The Saturday sandwiched between Black Friday and Cyber Monday has been dubbed “Small Business Saturday” since 2010. An initiative founded by, funny enough, one of the largest businesses in the US, American Express, Small Business Saturday sheds light on an absolutely critical part of the US economy: small businesses.
Today, there approximately 28 million small businesses operating, accounting for about two-thirds of all American jobs. Big box retailers take center stage with Black Friday deals, even garnering some attention by opening on Thanksgiving evening; online retailers have Cyber Monday to draw attention to their storefronts. But Small Business Saturday encourages shoppers to stop in at their neighborhood stores and restaurants, keeping those dollars in the local economy. In fact, when consumers “shop small”, 52 cents of every dollar stays in the local community.
But supporting small businesses goes well beyond a single day each year. Small businesses need ongoing support in order to continue growing, creating jobs, and helping local economies.
Growth Strategies for Small Businesses
In case you missed it, Entrepreneur published an article that states simply, “Entrepreneurs stay in startup mode way too long.” The implication is clear: saying your business is “just a startup” can become a crutch that prevents you from growing your business. The article offers up five strategies to get out of startup mode and grow the business:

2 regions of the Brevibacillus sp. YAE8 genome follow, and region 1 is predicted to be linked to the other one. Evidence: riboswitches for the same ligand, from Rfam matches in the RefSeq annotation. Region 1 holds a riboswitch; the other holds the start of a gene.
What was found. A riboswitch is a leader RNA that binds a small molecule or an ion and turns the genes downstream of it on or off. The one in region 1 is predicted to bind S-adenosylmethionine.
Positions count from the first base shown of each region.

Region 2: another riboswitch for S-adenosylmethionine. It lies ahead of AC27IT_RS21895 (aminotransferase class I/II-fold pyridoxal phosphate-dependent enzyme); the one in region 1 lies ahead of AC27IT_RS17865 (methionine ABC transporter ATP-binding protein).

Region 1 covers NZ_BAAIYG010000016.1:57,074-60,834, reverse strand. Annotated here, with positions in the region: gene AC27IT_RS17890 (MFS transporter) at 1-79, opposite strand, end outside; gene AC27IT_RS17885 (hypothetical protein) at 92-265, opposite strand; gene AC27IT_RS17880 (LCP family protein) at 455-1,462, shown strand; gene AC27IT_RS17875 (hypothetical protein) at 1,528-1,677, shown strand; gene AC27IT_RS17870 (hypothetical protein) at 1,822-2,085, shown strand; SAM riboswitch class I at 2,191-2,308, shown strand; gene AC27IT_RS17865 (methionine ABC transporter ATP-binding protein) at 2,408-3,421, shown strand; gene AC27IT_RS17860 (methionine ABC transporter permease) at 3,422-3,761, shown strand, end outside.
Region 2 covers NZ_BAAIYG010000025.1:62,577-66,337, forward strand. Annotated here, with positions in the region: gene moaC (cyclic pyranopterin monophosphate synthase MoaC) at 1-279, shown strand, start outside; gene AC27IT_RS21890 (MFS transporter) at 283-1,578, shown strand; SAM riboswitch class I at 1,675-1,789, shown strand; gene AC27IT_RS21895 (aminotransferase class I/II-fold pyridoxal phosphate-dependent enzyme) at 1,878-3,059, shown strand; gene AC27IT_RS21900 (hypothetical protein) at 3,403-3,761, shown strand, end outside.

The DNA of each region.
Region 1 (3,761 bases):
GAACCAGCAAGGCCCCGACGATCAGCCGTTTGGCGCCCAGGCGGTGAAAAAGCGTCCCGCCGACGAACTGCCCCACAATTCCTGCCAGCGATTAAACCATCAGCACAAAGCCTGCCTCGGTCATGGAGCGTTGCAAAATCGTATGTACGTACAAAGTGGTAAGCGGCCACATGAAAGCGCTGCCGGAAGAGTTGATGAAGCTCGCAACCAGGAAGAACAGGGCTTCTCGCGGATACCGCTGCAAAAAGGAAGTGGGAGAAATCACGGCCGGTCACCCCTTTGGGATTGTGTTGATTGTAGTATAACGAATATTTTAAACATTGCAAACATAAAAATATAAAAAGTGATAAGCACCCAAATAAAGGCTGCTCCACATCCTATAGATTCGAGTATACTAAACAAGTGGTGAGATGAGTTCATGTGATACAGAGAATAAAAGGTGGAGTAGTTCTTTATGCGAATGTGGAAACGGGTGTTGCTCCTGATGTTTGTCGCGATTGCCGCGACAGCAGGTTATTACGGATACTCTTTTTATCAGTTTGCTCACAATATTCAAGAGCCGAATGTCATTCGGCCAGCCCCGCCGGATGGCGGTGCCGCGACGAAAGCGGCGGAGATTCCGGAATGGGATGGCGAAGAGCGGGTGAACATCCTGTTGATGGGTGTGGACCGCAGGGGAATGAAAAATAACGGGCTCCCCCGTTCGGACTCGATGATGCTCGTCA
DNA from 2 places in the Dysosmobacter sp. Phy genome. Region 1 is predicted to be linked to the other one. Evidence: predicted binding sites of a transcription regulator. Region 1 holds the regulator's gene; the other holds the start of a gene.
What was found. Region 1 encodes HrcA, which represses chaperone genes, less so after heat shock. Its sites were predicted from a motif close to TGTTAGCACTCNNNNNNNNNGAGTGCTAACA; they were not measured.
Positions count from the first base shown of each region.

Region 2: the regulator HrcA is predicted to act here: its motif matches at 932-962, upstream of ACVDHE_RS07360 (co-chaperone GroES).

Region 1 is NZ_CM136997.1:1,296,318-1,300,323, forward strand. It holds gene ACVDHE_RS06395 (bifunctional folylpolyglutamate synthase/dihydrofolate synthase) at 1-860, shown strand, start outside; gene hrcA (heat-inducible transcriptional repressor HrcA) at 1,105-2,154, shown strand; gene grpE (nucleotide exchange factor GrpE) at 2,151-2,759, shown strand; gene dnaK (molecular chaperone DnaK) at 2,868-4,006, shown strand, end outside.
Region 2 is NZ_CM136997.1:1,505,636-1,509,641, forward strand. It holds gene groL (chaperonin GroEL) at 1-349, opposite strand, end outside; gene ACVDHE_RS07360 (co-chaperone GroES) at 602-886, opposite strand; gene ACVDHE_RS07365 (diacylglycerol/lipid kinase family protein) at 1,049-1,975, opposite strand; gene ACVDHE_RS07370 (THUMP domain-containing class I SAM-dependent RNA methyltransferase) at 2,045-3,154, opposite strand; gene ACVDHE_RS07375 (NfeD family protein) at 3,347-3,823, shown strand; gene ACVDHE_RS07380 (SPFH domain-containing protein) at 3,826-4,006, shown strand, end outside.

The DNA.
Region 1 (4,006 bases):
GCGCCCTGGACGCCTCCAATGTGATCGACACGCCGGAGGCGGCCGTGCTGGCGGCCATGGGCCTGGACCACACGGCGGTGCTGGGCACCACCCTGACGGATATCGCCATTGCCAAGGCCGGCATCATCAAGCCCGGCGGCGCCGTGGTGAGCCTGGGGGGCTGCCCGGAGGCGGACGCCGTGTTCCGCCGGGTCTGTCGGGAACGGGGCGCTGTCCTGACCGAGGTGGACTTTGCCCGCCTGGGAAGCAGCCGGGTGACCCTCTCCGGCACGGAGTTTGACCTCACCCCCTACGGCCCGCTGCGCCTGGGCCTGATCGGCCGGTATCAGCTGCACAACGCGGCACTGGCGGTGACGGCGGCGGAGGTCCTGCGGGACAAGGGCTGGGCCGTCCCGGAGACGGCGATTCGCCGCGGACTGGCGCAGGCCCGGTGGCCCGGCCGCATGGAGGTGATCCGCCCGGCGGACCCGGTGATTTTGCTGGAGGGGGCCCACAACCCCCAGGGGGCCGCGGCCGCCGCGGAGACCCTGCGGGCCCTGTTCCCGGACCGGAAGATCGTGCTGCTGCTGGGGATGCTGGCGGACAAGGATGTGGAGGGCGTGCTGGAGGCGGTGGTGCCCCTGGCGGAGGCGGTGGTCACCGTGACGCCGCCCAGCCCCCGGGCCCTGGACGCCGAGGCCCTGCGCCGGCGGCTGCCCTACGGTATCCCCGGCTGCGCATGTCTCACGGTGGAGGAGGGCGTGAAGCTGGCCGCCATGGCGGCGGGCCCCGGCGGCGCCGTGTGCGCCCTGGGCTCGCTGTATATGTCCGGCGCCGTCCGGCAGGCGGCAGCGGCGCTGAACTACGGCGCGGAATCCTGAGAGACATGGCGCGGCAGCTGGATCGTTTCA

- Delegate — The vast majority of small businesses have one employee, which highlights small business owners’ resistance to delegation. But growth requires more than one employee to carry the load, and small business owners must learn to delegate. Whether passing daily tasks to employees, finding third parties to support back-office functions, or relying on partners to shore up the business’s financials, delegation is a critical growth strategy.
- Pick Your Battles — Getting distracted by small day-to-day decisions can pull small business owners’ attention away from the activities that really matter: “gaining customers and making money.”
- Get Attention — Every small business owner knows that the first step toward success is finding someone who’s willing to work with your business. Attention for your business — whether good or bad — is still attention. Once people are paying attention, however, the pressure is on to gain their trust.
- Change Your Pitch — Your business may be held back simply by the way you position it. If you own a small neighborhood restaurant and describe it that way, it becomes a self-fulfilling prophecy.
- Create Urgency — The last strategy highlighted by the Entrepreneur article requires setting timelines and milestones for yourself as a small business owner. If you’re not creating urgency and deadlines for yourself, no one else is, either.
There’s no shortage of books, blogs, articles, and advice for small business owners…but the implication is clear: small business owners need support for growing their businesses, creating jobs, and helping local and national economies alike. It’s not a unique situation on Small Business Saturday, although the national attention doesn’t hurt.